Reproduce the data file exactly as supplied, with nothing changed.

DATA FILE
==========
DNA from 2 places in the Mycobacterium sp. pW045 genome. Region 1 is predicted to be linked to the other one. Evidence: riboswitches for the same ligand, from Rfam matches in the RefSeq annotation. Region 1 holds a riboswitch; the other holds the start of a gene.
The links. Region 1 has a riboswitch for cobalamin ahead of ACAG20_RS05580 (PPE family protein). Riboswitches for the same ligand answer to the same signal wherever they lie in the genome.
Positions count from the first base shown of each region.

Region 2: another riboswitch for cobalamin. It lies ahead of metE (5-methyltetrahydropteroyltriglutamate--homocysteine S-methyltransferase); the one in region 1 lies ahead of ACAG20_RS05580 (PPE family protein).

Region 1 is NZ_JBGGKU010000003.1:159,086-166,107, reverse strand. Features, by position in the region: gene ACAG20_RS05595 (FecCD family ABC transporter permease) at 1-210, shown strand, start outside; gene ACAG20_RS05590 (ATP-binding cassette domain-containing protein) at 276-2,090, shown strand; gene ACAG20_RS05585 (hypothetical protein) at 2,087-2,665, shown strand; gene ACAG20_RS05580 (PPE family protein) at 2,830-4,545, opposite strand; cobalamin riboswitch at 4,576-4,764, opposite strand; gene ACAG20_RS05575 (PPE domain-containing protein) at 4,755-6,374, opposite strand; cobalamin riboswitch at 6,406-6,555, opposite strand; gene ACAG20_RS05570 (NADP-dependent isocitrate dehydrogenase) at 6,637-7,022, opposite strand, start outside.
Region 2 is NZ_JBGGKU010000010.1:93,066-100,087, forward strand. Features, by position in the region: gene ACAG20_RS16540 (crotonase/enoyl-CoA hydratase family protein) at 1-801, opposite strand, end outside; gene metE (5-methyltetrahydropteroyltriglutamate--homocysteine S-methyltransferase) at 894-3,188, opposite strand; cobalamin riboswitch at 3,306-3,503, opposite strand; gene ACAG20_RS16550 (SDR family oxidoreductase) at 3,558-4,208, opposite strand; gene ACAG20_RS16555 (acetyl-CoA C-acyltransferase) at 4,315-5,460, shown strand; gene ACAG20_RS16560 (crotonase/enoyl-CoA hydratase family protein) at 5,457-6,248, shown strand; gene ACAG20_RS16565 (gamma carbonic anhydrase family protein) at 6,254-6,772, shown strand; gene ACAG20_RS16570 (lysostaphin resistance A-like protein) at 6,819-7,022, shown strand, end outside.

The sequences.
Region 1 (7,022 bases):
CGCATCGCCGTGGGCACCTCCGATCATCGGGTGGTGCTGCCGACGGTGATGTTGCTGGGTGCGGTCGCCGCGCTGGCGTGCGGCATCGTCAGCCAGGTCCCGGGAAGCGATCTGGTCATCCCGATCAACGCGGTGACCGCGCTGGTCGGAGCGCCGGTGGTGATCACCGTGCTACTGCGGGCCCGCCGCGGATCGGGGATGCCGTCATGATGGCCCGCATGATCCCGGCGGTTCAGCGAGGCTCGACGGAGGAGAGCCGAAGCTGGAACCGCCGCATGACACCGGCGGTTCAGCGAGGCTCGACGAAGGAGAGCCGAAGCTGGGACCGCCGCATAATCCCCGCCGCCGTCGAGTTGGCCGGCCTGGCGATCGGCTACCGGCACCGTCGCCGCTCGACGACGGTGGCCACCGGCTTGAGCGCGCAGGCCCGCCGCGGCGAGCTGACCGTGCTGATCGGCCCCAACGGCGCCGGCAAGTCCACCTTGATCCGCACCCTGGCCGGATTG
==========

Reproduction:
DNA from 2 places in the Mycobacterium sp. pW045 genome. Region 1 is predicted to be linked to the other one. Evidence: riboswitches for the same ligand, from Rfam matches in the RefSeq annotation. Region 1 holds a riboswitch; the other holds the start of a gene.
The links. Region 1 has a riboswitch for cobalamin ahead of ACAG20_RS05580 (PPE family protein). Riboswitches for the same ligand answer to the same signal wherever they lie in the genome.
Positions count from the first base shown of each region.

Region 2: another riboswitch for cobalamin. It lies ahead of metE (5-methyltetrahydropteroyltriglutamate--homocysteine S-methyltransferase); the one in region 1 lies ahead of ACAG20_RS05580 (PPE family protein).

Region 1 is NZ_JBGGKU010000003.1:159,086-166,107, reverse strand. Features, by position in the region: gene ACAG20_RS05595 (FecCD family ABC transporter permease) at 1-210, shown strand, start outside; gene ACAG20_RS05590 (ATP-binding cassette domain-containing protein) at 276-2,090, shown strand; gene ACAG20_RS05585 (hypothetical protein) at 2,087-2,665, shown strand; gene ACAG20_RS05580 (PPE family protein) at 2,830-4,545, opposite strand; cobalamin riboswitch at 4,576-4,764, opposite strand; gene ACAG20_RS05575 (PPE domain-containing protein) at 4,755-6,374, opposite strand; cobalamin riboswitch at 6,406-6,555, opposite strand; gene ACAG20_RS05570 (NADP-dependent isocitrate dehydrogenase) at 6,637-7,022, opposite strand, start outside.
Region 2 is NZ_JBGGKU010000010.1:93,066-100,087, forward strand. Features, by position in the region: gene ACAG20_RS16540 (crotonase/enoyl-CoA hydratase family protein) at 1-801, opposite strand, end outside; gene metE (5-methyltetrahydropteroyltriglutamate--homocysteine S-methyltransferase) at 894-3,188, opposite strand; cobalamin riboswitch at 3,306-3,503, opposite strand; gene ACAG20_RS16550 (SDR family oxidoreductase) at 3,558-4,208, opposite strand; gene ACAG20_RS16555 (acetyl-CoA C-acyltransferase) at 4,315-5,460, shown strand; gene ACAG20_RS16560 (crotonase/enoyl-CoA hydratase family protein) at 5,457-6,248, shown strand; gene ACAG20_RS16565 (gamma carbonic anhydrase family protein) at 6,254-6,772, shown strand; gene ACAG20_RS16570 (lysostaphin resistance A-like protein) at 6,819-7,022, shown strand, end outside.

The sequences.
Region 1 (7,022 bases):
CGCATCGCCGTGGGCACCTCCGATCATCGGGTGGTGCTGCCGACGGTGATGTTGCTGGGTGCGGTCGCCGCGCTGGCGTGCGGCATCGTCAGCCAGGTCCCGGGAAGCGATCTGGTCATCCCGATCAACGCGGTGACCGCGCTGGTCGGAGCGCCGGTGGTGATCACCGTGCTACTGCGGGCCCGCCGCGGATCGGGGATGCCGTCATGATGGCCCGCATGATCCCGGCGGTTCAGCGAGGCTCGACGGAGGAGAGCCGAAGCTGGAACCGCCGCATGACACCGGCGGTTCAGCGAGGCTCGACGAAGGAGAGCCGAAGCTGGGACCGCCGCATAATCCCCGCCGCCGTCGAGTTGGCCGGCCTGGCGATCGGCTACCGGCACCGTCGCCGCTCGACGACGGTGGCCACCGGCTTGAGCGCGCAGGCCCGCCGCGGCGAGCTGACCGTGCTGATCGGCCCCAACGGCGCCGGCAAGTCCACCTTGATCCGCACCCTGGCCGGATTG